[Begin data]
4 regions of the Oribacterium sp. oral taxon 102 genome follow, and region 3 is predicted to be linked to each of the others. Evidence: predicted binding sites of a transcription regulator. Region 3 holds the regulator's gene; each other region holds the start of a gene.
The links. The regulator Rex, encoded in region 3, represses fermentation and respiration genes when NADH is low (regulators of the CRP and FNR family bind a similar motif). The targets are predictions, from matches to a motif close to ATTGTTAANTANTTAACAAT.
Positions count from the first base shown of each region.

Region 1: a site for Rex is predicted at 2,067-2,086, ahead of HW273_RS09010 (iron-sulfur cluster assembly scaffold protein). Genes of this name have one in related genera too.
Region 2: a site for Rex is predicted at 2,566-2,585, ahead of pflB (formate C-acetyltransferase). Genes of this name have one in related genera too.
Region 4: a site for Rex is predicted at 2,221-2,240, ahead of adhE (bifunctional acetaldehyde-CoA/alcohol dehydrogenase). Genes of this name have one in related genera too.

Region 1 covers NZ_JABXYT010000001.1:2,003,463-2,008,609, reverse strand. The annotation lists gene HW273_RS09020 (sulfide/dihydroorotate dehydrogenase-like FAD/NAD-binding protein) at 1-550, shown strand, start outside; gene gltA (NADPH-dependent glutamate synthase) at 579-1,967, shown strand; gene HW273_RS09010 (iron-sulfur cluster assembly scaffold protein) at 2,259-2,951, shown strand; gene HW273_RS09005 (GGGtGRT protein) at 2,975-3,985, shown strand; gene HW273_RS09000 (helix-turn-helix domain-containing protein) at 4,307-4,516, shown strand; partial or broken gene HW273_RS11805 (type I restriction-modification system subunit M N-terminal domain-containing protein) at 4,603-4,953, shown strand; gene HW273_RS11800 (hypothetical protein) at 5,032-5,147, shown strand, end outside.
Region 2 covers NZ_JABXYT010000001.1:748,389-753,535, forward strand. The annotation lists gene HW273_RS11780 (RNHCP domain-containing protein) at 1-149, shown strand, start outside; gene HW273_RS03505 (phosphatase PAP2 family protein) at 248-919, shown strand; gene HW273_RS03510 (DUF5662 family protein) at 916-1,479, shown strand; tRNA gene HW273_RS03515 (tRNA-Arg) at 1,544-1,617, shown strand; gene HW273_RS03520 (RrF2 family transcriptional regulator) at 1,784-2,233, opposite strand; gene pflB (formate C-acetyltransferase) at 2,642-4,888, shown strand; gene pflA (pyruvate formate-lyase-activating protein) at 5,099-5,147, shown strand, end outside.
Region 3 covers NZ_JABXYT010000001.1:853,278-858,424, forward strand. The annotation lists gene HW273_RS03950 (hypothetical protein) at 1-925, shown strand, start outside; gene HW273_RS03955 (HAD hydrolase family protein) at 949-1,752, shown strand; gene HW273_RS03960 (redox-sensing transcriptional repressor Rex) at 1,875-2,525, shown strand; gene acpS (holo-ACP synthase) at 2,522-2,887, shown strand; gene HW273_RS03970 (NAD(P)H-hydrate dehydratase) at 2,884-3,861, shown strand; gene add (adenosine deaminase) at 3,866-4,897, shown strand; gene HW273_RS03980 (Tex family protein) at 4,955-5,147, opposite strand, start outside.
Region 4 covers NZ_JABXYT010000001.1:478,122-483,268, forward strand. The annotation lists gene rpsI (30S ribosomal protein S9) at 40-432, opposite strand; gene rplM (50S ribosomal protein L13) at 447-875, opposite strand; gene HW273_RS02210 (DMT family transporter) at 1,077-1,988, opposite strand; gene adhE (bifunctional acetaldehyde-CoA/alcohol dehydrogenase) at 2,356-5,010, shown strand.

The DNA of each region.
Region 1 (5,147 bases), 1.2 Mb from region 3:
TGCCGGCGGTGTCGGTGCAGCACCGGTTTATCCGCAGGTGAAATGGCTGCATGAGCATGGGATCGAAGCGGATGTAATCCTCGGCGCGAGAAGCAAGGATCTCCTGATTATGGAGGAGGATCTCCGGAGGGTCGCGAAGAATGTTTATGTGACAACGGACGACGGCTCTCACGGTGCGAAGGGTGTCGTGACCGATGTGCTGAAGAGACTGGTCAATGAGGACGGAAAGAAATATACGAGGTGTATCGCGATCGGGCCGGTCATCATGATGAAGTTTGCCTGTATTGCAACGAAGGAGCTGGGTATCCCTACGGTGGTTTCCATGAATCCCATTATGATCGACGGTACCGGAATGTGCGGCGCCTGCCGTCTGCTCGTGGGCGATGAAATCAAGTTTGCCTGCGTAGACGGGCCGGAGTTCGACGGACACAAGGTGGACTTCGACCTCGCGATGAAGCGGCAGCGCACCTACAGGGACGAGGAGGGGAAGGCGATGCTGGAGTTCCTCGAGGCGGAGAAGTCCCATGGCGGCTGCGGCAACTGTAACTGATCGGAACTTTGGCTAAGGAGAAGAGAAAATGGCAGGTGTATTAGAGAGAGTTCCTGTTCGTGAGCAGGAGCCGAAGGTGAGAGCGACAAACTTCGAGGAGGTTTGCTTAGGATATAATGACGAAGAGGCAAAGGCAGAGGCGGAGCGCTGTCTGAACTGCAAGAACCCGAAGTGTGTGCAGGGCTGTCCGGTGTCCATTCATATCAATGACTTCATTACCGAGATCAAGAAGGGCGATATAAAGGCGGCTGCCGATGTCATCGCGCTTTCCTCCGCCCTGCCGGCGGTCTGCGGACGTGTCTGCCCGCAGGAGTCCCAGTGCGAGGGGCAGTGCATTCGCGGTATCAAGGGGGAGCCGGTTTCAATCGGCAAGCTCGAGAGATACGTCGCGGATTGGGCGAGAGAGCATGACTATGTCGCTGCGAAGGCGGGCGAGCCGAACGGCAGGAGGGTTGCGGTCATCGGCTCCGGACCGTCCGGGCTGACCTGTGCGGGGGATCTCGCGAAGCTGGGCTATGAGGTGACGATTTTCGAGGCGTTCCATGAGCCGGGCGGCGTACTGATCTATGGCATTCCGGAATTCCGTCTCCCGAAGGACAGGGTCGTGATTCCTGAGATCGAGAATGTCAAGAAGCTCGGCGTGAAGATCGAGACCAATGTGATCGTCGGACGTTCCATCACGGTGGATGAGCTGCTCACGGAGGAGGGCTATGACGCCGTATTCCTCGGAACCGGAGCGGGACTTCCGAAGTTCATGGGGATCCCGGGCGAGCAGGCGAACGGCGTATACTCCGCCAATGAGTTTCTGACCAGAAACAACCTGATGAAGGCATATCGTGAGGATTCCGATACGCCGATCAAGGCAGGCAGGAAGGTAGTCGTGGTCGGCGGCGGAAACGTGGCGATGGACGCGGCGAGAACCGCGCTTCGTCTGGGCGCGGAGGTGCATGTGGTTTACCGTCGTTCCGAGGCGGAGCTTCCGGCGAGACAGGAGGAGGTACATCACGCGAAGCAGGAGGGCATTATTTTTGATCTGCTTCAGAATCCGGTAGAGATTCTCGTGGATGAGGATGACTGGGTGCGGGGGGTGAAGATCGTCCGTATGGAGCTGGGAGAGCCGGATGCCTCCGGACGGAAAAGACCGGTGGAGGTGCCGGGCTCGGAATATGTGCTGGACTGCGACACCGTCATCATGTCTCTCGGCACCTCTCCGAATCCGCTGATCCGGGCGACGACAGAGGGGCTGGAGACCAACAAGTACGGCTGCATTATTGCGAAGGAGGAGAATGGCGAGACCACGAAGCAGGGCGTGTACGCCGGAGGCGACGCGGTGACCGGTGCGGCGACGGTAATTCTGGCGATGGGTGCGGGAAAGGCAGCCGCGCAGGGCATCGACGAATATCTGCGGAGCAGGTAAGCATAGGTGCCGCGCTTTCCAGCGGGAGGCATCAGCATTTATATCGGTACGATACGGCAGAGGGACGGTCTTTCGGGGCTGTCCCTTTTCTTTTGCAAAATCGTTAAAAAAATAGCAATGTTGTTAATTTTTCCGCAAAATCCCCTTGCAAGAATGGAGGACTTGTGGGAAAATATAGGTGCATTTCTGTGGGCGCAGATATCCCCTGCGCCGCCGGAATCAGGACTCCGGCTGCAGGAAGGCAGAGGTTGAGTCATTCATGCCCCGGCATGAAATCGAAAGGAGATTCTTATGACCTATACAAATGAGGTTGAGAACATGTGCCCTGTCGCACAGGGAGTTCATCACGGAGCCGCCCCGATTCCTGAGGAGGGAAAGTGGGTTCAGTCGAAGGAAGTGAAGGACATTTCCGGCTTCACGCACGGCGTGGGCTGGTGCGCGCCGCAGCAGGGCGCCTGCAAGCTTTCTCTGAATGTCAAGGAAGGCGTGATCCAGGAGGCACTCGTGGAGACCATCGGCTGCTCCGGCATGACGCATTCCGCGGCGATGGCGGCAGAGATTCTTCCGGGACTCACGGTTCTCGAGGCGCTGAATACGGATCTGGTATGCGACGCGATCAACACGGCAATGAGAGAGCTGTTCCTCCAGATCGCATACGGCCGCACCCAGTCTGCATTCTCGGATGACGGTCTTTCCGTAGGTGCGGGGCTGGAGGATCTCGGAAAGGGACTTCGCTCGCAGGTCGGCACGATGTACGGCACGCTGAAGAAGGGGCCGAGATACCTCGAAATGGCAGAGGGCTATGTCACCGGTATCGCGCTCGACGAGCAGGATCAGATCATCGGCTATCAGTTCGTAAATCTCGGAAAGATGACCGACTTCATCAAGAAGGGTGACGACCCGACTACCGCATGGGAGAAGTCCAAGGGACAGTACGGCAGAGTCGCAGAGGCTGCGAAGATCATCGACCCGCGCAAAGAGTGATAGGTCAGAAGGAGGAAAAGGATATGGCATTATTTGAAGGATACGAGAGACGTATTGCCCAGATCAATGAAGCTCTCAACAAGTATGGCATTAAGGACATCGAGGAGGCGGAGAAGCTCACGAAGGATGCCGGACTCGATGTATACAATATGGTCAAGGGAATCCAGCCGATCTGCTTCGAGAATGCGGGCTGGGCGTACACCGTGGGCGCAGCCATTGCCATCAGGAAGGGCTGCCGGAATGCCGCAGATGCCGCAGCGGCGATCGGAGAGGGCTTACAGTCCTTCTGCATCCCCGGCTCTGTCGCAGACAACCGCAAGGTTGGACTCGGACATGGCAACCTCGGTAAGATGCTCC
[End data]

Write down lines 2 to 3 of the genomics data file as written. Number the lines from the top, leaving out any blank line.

The links. The regulator Rex, encoded in region 3, represses fermentation and respiration genes when NADH is low (regulators of the CRP and FNR family bind a similar motif). The targets are predictions, from matches to a motif close to ATTGTTAANTANTTAACAAT.
Positions count from the first base shown of each region.